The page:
If you read part 1 of my labor and delivery story, you’ll learn how things progressed for me during the early stages of labor.
Once I hit active labor at the hospital, everything changed. At 5.5 cm I plateaued and needed Pitocin to keep things progressing nicely. Before I had them start the drug, I asked for the epidural. The procedure to get the epidural is scarier to think about then actually experience. Since the anesthesiologist has to come in and do the procedure, you’re only allowed one other person with you, so I had Max stay with me. He had to wear a scrub cap and everything (as did I) in order for the room to be sterile enough.
I was lucky with my anesthesiologist in the sense that he was quick with the epidural procedure. We were watching (and I was feeling) my contractions on the monitor and he was able to do the procedure in between contractions, which was nice, so I didn’t have to hold too still during those times. Once the epidural catheter was in my back (yes, it’s a procedure that goes into your spine to numb the nerves from the waist down), I thought the medicine would kick in almost immediately.
This is where things took a turn for the intense in my labor. The epidural medication kicked in a first, but lasted maybe 20 minutes. I had a button I could push for more medicine every 15 minutes, but suddenly the pump administering the epidural medication started beeping with an error code. The anesthesiologist came back over and I heard him say “hmm, error code ‘air in pump'” and my eyes got wide. I asked if they were pumping air into my spine and I was reassured numerous times by the anesthesiologist and my fabulous nurse Lisa that it wasn’t the case. Still, when you’re immobile with a tube in your spine and you think air is getting pumped in there, your brain takes a turn for the worst. You don’t want to come out of a childbirth experience paralyzed!
So, they replaced the pump administering the medication. Then the other pump malfunctioned: same error.
To make a really long story short, my epidural didn’t work. It was a faulty epidural and pump (and, apparently, we can blame our President for the problem since Kaiser gets its epidural meds from Puerto Rico and they were low on supply with a lot of New Years births happening…).
I. Felt. Everything.
It got so bad that my nurse literally had to administer drugs right into my IV port so I could get some rest before having to push. That’s the whole point of having an epidural is to get ample rest before putting your body through one of the most stressful, yet magical, things ever. Having to deal with excruciating pain was not part of my birth plan once I received the epidural.
I was in so much pain that I was literally screaming every time a contraction happened. Thanks Pitocin. At around 11:45 p.m. on January 1, 2018, the doctor checked me and as she was checking me, I had a contraction at the same time, and my water broke. That was a surreal experience actually feeling my water break. Once that happened, my labor progressed a lot faster.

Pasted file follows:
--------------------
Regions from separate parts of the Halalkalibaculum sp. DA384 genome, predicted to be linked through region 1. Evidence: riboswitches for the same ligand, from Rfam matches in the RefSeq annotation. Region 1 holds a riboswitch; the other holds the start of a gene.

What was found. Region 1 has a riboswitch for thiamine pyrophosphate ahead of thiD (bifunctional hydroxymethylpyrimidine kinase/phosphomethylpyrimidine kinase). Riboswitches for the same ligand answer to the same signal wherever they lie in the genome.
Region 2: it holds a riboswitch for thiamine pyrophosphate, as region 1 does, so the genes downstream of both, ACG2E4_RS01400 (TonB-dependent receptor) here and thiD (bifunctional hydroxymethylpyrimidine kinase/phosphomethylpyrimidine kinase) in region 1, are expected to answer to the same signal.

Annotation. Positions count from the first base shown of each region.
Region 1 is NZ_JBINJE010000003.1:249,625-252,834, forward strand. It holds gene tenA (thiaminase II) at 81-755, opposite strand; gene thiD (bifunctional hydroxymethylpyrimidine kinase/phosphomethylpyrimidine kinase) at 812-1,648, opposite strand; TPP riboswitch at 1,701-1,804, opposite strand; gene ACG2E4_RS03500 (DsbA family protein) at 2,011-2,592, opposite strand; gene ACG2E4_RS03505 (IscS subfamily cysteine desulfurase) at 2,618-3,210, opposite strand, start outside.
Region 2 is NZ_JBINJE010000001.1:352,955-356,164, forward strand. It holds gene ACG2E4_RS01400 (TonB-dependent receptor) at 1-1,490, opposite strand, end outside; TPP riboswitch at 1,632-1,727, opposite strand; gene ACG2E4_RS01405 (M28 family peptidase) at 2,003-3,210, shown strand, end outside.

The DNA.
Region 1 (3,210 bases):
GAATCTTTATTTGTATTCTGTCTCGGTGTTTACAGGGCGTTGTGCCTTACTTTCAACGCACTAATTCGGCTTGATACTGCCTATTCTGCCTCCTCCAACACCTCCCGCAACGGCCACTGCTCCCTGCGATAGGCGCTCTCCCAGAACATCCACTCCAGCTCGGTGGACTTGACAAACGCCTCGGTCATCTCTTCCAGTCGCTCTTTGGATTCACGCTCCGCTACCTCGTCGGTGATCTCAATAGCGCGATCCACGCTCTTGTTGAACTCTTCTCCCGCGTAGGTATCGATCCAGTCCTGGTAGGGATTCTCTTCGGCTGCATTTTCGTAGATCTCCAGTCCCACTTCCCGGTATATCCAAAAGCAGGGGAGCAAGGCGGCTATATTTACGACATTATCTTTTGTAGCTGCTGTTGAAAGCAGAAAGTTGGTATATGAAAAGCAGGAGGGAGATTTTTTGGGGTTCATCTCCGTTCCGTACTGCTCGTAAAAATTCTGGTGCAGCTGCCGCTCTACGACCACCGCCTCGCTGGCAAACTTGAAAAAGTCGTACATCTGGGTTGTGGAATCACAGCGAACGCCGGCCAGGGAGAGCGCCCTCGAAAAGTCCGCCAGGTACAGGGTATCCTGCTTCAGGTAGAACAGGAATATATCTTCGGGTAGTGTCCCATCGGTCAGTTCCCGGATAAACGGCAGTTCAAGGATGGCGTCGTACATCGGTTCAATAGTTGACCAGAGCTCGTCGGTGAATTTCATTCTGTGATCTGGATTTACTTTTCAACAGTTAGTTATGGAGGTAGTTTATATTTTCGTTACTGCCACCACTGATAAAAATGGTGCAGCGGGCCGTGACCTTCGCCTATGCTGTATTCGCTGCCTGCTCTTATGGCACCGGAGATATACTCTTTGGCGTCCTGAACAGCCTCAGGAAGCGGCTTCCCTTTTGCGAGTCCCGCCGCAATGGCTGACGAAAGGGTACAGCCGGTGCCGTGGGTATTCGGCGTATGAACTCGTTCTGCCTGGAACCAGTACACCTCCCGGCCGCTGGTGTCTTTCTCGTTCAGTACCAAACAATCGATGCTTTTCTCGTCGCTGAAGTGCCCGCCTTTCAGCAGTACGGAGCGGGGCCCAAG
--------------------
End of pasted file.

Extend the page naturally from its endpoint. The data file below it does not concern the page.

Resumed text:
January 2, 2018
At around 1 a.m. the doctor came in to check me again and told me that I was 100% effaced, 10 cm dilated and 0% station, and ready to start pushing. At that point, my night nurse, Kat, started helping me with the pushing process. Eliana and Max were each at one leg holding it and she was helping me count to push. I was so exhausted and felt like I wasn’t pushing to the best of my ability through each contraction. After pushing for a little over 2 hours, the OBGYN attending (yes, residents primarily deliver you at Kaiser San Francisco, unless they need assistance from higher ups) on call came in and asked if I could continue. I vividly remember saying that I can’t push anymore, that I was getting tired.
The doctor said “before you give up…” which my quick-witted response was “really, before I give up? I’ve been pushing for 3 hours and in labor for almost 36!..” the doctor wanted to use vacuum assistance to get my little girl out. I obliged after being threatened with an emergency c-section (that would not have been fun). Both doctors told me that if I couldn’t push Jadyn out with three pushes, it’d be necessary to have a c-section.
My first two pushes were mediocre and she would come down and then go back up. My last and final push, I gave it my all and pushed for way longer than 10 seconds and then…
Jadyn Sky was born on January 2, 2018 at 3:17 a.m. She is the best New Years gift I could have ever received. After all the trauma my body went through, the end result is perfect. She’s my little angel nugget and we are so, so in love with her.
During my delivery of her I ended up getting a second degree tear and that was definitely not fun to feel the tugging of stitches down there. Also, according to my mom, husband and bestie, I lost a lot of blood. That would explain why I passed out twice about two hours after Jadyn was born when they tried to have me go pee after delivery. Thank goodness a nurse was watching the baby!
January 2-4, 2018
My hospital stay was to be expected. I ended up needing iron to help with the blood loss and nurses kept checking in on me every few hours. We attempted breastfeeding, but Jadyn is having a hard time latching, so I’ve been pumping and bottle feeding her (please no judgement. She’s getting my breast milk and it shouldn’t matter how). After a couple days of nurses and doctors checking in on me – and pressing on my uterus to expel any blood – we were able to go home. Jadyn checked out with a clean bill of health and I checked out with Motrin, Tylenol, a stool softener and iron supplements to last me a lifetime.
Let’s just say I haven’t received a solid night’s sleep since December 30, 2017. But in the end, it’s all worth it as we have the most beautiful little nugget in the entire world.